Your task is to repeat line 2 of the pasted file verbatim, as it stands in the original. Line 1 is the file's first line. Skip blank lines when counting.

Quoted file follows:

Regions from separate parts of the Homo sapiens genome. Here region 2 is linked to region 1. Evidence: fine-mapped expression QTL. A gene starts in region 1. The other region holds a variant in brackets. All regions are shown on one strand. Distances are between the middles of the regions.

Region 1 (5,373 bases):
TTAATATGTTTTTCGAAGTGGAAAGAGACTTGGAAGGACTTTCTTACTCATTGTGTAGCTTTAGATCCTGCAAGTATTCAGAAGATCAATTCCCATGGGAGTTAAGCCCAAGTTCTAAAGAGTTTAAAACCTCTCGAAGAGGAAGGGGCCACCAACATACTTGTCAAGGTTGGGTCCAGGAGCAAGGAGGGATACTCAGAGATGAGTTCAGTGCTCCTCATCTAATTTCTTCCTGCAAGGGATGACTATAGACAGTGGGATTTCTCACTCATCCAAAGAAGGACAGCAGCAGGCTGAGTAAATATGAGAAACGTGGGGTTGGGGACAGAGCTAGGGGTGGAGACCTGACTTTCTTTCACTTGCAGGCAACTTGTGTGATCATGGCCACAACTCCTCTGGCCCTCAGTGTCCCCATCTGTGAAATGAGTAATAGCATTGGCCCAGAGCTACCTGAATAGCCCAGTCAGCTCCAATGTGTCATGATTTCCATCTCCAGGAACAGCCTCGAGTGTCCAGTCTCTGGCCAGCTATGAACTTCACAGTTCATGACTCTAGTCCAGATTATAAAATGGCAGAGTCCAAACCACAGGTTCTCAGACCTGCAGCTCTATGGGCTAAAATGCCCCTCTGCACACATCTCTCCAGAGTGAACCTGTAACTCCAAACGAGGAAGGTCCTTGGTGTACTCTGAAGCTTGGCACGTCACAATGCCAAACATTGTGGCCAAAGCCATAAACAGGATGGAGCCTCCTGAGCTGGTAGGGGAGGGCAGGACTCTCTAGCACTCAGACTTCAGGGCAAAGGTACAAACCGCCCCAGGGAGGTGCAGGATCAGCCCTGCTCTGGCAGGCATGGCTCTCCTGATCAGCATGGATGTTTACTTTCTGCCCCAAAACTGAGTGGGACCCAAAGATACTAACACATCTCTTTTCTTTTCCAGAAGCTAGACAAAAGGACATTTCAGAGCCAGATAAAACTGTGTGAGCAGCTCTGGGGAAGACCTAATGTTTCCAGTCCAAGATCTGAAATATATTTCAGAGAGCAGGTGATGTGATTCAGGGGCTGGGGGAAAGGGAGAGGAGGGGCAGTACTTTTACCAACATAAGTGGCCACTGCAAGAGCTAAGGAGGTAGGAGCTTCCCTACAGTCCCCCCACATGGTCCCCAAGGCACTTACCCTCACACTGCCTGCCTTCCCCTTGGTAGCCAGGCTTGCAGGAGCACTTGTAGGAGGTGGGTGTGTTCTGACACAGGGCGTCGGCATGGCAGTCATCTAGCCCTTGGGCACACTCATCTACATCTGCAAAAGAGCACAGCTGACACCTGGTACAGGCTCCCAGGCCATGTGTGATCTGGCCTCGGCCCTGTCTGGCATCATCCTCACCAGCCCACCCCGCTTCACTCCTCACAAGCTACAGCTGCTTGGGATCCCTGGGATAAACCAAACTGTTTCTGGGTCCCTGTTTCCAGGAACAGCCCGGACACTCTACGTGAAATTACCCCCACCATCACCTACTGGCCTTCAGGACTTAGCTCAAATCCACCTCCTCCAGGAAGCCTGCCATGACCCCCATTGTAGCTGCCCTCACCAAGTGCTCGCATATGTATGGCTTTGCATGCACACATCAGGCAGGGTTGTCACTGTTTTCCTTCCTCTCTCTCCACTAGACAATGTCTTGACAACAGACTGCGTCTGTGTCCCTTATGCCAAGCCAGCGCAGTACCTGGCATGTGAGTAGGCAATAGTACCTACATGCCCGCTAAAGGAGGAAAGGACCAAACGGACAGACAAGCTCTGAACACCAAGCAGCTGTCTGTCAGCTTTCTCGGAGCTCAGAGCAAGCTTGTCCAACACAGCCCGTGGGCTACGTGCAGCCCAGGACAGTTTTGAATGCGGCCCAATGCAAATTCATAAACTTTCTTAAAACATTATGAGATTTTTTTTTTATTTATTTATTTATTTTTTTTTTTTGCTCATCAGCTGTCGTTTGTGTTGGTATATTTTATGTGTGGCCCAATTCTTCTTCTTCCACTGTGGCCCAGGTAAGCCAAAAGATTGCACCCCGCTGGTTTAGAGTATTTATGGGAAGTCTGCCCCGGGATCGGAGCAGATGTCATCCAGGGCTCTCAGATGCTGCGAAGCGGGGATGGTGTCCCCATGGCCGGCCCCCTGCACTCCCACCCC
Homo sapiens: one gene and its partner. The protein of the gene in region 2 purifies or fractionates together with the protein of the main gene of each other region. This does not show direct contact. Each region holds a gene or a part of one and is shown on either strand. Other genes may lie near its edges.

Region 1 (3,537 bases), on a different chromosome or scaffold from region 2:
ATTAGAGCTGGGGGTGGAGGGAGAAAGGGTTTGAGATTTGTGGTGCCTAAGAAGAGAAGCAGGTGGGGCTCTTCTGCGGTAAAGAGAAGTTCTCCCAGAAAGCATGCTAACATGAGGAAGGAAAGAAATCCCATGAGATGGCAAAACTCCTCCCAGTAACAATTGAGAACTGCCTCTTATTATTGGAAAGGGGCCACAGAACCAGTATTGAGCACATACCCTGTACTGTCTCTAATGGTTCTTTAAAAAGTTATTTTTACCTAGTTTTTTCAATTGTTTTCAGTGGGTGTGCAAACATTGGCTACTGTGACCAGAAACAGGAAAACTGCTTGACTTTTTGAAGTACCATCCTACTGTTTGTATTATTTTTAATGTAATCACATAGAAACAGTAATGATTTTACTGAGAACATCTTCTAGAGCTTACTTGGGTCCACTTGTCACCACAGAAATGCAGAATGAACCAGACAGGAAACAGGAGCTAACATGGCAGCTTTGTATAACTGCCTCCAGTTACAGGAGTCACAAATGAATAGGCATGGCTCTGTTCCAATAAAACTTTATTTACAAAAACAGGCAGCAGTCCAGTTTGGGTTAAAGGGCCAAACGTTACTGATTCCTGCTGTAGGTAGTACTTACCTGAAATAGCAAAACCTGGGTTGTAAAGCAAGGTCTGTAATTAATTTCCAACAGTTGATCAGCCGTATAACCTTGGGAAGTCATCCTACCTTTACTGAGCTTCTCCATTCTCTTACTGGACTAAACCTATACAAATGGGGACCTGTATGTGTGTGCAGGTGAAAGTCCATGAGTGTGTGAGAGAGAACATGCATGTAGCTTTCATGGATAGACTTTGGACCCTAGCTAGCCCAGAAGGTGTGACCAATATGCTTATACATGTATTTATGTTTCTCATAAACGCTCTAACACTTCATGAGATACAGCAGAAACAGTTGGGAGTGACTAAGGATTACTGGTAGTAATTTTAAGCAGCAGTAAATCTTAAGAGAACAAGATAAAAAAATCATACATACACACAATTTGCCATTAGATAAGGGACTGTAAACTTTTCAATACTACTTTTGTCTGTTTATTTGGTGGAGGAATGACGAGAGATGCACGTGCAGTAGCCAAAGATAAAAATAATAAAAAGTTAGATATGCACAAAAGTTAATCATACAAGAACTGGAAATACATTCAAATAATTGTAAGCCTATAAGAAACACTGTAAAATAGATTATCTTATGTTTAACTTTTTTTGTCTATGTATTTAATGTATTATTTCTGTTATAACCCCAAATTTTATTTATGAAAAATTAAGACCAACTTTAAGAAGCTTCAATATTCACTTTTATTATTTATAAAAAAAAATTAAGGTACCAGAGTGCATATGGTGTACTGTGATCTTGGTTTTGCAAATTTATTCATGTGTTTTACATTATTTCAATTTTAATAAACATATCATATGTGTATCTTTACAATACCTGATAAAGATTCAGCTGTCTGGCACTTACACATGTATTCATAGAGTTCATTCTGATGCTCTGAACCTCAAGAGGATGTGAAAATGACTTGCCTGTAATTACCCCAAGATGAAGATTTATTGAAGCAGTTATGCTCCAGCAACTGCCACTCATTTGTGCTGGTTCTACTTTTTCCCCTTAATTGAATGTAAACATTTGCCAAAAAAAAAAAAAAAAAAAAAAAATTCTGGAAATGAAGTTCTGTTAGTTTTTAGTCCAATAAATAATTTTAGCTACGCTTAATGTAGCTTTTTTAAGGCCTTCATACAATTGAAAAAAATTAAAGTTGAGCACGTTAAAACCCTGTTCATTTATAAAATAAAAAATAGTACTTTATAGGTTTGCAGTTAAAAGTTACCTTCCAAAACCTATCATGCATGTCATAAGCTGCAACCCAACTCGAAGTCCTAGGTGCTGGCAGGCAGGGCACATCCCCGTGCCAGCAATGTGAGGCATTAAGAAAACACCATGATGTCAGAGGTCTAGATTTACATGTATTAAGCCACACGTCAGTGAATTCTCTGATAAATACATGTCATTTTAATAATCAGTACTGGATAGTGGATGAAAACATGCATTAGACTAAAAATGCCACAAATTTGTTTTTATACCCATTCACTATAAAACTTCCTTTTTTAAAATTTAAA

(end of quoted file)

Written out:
Region 1 (5,373 bases):